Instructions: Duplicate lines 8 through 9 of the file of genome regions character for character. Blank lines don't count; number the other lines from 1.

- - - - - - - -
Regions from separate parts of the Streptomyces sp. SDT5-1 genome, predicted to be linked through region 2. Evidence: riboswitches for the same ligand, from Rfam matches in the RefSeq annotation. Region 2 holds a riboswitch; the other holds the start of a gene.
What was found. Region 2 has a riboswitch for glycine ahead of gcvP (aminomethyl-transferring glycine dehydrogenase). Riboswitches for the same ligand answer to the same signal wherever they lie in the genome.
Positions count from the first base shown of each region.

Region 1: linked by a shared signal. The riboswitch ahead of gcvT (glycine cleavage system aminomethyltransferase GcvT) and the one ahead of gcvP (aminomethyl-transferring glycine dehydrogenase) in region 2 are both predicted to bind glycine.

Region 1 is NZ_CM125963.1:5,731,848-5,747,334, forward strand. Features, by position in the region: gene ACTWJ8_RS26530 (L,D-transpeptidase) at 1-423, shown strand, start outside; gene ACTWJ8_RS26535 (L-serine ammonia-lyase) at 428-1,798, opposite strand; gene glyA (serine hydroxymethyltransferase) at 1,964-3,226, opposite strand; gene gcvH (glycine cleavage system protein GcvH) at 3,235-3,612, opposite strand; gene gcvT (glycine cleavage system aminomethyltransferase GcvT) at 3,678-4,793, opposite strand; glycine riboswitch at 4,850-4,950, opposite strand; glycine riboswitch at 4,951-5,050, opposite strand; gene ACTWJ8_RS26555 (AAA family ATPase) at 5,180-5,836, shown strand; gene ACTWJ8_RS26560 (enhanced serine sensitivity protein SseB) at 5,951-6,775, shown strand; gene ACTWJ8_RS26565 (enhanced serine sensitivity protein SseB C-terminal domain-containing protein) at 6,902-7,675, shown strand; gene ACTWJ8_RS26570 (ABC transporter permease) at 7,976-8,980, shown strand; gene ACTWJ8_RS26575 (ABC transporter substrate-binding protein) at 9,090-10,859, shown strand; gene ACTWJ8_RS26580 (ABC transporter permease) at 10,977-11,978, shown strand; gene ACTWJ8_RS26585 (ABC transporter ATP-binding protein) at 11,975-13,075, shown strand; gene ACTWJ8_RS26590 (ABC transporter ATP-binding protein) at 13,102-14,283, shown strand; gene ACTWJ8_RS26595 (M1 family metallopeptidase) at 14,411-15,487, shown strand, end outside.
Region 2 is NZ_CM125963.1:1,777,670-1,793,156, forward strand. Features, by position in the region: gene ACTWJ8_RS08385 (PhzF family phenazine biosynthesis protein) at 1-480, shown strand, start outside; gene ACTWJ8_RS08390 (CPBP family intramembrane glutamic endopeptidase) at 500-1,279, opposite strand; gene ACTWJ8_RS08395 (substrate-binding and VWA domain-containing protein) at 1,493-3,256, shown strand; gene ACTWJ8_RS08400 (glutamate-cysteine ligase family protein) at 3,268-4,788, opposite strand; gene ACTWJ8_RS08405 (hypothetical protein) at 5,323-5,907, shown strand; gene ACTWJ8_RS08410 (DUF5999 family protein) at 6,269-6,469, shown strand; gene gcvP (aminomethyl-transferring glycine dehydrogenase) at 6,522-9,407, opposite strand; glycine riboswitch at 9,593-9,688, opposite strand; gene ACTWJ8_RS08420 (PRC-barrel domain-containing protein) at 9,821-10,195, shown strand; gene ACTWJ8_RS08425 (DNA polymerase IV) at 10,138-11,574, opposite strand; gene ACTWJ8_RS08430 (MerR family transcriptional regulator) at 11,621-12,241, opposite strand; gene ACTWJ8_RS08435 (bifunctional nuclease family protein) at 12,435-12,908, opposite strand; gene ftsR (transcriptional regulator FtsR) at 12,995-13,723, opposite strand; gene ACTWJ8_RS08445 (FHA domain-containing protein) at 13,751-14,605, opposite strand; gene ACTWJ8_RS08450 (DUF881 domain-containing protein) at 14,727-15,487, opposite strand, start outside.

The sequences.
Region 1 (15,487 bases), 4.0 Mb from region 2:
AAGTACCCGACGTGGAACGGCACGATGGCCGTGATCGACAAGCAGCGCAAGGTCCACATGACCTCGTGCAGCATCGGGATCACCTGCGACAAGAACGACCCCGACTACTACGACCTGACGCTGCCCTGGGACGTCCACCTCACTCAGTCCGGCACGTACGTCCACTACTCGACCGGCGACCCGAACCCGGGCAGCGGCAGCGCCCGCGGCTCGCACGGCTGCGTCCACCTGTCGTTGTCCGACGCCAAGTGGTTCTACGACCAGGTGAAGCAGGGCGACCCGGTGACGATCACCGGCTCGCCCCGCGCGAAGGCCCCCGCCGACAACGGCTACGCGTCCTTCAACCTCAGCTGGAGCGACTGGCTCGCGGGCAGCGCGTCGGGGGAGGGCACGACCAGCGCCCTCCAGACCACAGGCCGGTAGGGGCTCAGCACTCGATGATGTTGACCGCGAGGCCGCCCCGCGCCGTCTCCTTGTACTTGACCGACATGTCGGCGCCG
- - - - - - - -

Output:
Region 1 (15,487 bases), 4.0 Mb from region 2:
AAGTACCCGACGTGGAACGGCACGATGGCCGTGATCGACAAGCAGCGCAAGGTCCACATGACCTCGTGCAGCATCGGGATCACCTGCGACAAGAACGACCCCGACTACTACGACCTGACGCTGCCCTGGGACGTCCACCTCACTCAGTCCGGCACGTACGTCCACTACTCGACCGGCGACCCGAACCCGGGCAGCGGCAGCGCCCGCGGCTCGCACGGCTGCGTCCACCTGTCGTTGTCCGACGCCAAGTGGTTCTACGACCAGGTGAAGCAGGGCGACCCGGTGACGATCACCGGCTCGCCCCGCGCGAAGGCCCCCGCCGACAACGGCTACGCGTCCTTCAACCTCAGCTGGAGCGACTGGCTCGCGGGCAGCGCGTCGGGGGAGGGCACGACCAGCGCCCTCCAGACCACAGGCCGGTAGGGGCTCAGCACTCGATGATGTTGACCGCGAGGCCGCCCCGCGCCGTCTCCTTGTACTTGACCGACATGTCGGCGCCG